This guide is DEPRECATED, here is the updated version.
Have you ever thought of what a user would do with your application?
No matter how well-architectured the app you built is, if it brings no value to users, chances are, no one will use it.
In simple terms, user stories are brief, informal descriptions of a software feature told from the perspective of the users. These answer the "who," "what," and "why" of a single task/functionality in an application.
As a(n) <user type>, I want to <function> so I can <benefit>
As a customer, I want to view the list of menu items, so I can easily choose what food to order.
The user type answers the "who," the function refers to the "what," and finally, the benefit explains the "why" in a user story.
- helps ensure that a functionality brings user value
- follows Agile/Scrum core principles
- makes it easier to organize software functionality, as it leaves out implementation details
- allows team members of different expertise and backgrounds to plan an application more easily
- encourages conversations rather than simply handing out document details
- simple to prioritize and reorder, especially for product backlog items
- easily understood by both clients and developers
- does not explain the "how?"
- does not involve nonfunctional requirements (e.g. fault tolerance, performance, usability, modifiability)
- user stories are not substitutes to business requirements
- the lack of implementation details means that the processes could vary a lot from team to team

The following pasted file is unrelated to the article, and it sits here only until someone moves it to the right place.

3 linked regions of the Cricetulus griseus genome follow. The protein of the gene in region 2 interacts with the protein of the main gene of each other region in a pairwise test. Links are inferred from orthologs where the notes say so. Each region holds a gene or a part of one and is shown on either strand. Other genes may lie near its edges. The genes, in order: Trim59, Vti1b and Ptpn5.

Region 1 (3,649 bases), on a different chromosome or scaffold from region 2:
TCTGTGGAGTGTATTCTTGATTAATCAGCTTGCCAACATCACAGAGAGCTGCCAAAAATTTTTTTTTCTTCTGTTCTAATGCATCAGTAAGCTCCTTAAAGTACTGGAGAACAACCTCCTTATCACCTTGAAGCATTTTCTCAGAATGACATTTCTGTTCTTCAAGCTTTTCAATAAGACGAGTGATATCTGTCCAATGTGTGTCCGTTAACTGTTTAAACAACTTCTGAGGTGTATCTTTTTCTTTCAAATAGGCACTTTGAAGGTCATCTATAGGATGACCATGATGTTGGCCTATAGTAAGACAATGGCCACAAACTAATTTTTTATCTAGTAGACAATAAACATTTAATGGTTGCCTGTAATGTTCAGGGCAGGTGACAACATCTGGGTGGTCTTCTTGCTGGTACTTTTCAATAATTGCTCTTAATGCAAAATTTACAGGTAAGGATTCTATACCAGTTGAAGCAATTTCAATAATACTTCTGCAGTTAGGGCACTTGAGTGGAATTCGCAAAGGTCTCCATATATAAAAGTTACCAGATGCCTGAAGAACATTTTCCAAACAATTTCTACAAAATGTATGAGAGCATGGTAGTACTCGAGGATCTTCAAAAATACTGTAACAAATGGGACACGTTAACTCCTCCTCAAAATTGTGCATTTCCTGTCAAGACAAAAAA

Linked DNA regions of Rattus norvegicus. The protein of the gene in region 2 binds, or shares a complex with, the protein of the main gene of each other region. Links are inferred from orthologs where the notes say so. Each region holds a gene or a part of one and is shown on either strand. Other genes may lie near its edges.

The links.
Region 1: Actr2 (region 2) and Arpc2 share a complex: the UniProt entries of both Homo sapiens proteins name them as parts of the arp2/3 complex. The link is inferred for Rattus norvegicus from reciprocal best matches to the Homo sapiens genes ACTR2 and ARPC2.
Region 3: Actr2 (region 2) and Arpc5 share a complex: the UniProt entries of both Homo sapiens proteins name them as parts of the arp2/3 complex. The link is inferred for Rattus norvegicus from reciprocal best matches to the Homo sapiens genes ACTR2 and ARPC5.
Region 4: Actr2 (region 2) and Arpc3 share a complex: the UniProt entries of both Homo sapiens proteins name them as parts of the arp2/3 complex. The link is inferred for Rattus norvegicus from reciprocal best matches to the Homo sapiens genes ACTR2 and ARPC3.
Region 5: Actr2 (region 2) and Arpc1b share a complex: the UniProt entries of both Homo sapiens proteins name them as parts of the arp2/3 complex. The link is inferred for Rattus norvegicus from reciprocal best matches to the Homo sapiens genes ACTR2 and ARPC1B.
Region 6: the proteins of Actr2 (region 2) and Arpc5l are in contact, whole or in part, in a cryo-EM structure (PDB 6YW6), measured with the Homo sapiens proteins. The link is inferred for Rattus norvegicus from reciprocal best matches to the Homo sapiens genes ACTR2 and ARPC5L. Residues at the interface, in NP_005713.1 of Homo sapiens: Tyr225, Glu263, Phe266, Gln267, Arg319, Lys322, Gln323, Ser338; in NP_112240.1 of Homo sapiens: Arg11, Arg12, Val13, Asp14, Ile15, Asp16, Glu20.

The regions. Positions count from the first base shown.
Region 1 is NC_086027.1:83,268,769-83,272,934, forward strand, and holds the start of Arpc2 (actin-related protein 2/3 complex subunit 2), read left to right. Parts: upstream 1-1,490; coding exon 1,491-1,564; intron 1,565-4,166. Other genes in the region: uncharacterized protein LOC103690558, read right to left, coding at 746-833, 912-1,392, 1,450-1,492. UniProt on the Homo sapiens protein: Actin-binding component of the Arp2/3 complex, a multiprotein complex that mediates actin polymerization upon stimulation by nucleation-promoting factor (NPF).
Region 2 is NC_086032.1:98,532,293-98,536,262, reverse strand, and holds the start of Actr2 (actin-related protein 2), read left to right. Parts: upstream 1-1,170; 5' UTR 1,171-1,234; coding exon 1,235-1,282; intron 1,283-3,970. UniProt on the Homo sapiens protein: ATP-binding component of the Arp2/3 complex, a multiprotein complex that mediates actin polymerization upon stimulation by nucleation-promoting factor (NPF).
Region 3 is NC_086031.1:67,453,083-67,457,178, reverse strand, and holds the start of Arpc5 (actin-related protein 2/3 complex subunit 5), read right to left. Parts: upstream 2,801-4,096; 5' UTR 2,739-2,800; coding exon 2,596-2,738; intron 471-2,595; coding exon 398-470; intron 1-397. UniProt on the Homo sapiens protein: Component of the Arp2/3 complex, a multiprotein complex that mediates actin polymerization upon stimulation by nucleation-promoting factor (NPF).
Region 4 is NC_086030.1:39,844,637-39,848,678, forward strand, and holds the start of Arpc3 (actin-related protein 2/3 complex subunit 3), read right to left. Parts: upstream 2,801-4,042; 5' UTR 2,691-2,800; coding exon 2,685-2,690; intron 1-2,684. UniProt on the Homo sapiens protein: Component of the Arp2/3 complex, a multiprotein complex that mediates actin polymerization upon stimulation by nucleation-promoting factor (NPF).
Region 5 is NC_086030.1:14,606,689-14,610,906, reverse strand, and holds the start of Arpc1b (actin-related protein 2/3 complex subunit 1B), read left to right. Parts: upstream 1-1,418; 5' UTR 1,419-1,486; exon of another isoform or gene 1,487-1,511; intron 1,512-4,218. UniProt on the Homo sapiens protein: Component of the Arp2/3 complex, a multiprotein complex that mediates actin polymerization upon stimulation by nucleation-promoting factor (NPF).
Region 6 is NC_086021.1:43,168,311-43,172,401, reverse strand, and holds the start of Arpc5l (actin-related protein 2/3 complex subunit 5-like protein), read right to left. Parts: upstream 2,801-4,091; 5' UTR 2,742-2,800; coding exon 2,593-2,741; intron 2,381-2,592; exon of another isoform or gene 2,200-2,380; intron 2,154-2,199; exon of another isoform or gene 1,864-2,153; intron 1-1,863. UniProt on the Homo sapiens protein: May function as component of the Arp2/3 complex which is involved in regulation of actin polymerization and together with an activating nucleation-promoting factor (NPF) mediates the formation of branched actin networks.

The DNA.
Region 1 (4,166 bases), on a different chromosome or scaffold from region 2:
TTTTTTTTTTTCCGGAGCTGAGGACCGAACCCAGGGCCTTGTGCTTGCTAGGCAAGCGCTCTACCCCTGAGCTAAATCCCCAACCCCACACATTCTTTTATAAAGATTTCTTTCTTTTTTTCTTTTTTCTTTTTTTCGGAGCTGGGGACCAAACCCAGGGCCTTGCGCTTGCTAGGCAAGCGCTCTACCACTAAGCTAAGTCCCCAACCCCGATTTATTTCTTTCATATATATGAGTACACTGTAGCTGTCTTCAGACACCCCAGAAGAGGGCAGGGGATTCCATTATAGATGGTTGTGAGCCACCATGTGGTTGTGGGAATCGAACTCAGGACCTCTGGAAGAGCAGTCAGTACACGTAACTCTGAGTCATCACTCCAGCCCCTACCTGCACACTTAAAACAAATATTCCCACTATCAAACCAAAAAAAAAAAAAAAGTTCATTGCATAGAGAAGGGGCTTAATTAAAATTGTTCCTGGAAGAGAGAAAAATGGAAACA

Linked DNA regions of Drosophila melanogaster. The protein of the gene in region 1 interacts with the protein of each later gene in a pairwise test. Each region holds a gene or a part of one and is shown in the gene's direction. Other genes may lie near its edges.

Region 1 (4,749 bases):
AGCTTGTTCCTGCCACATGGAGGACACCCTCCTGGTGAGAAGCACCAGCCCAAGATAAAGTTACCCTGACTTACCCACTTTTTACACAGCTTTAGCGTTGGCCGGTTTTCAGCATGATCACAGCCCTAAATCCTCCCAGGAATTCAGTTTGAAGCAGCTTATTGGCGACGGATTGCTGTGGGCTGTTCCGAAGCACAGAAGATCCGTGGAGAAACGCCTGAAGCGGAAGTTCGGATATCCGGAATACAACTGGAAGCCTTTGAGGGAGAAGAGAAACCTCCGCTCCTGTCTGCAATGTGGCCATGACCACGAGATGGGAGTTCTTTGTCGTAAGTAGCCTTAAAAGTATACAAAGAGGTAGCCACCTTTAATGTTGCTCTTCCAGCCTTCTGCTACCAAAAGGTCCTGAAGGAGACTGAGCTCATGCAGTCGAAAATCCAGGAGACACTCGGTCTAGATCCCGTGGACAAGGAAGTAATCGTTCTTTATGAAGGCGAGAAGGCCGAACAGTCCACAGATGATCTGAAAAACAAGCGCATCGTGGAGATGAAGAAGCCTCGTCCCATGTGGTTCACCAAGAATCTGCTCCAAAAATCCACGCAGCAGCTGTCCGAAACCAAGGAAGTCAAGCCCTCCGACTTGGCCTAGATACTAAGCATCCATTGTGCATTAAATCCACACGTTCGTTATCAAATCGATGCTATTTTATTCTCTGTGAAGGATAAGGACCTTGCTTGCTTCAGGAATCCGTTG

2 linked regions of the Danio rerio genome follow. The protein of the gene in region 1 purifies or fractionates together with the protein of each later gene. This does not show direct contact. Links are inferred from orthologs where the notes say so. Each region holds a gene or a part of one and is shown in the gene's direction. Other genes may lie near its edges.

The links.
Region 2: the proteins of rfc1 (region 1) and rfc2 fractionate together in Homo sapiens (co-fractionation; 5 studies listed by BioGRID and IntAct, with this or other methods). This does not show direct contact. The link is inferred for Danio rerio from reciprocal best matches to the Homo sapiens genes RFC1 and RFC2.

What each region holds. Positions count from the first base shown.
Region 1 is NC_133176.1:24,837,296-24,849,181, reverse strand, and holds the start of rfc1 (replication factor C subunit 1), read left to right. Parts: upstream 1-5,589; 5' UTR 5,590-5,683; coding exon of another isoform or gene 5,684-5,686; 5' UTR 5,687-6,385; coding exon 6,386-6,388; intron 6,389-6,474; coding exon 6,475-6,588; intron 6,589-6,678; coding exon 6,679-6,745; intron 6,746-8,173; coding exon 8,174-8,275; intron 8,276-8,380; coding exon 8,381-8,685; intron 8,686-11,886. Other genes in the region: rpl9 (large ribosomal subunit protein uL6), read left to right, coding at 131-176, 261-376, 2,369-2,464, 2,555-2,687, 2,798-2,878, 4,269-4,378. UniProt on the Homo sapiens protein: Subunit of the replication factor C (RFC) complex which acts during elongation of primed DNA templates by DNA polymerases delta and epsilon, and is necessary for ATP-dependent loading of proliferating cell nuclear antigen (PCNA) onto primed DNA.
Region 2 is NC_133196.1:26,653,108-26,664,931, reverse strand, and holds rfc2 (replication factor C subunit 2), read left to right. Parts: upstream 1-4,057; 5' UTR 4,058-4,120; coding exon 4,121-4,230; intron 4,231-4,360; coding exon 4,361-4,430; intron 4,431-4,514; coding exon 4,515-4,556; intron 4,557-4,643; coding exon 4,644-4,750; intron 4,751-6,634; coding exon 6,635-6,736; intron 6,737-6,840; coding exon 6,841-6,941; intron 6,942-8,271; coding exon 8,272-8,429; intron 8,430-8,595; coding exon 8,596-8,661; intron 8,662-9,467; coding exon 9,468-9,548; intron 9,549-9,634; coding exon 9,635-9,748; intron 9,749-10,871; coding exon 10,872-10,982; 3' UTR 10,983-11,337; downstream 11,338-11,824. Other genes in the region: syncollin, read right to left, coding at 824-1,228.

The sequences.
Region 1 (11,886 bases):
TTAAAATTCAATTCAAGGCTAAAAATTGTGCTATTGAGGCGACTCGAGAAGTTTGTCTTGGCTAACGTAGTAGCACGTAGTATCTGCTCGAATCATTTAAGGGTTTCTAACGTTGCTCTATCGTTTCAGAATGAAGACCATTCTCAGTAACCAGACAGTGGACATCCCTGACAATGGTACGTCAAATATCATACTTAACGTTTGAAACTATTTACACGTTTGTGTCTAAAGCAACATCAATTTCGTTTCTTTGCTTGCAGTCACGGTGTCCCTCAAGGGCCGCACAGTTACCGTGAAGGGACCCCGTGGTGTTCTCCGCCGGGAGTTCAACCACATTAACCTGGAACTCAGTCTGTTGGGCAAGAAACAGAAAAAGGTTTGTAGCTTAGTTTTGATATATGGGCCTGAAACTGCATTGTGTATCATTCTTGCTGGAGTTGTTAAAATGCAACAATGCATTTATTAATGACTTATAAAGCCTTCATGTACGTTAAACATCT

- can be misunderstood and misused
- can lose its original essence/purpose (especially in companies and teams that are "agile" only for compliance purposes)
From here on, I will most likely utilize user stories before I begin coding my application. Even if I don't write them down, it helps a lot to keep in mind the perspective of a user when building an application and planning its features.
- User Story Guide by Mike Cohn - Great resource on Agile.
- How To Create a Perfect User Story Step by Step Guide - Beginner-friendly guide on writing user stories.
- A Short Introduction to the Scrum Framework by Jim Medlock - Not about user stories, but is a well-written introduction to the Scrum framework.
This post only expresses my thoughts and opinions (based on my limited knowledge) and is in no way a substitute for actual references. If I ever make a mistake or if you disagree, I would appreciate corrections in the comments!
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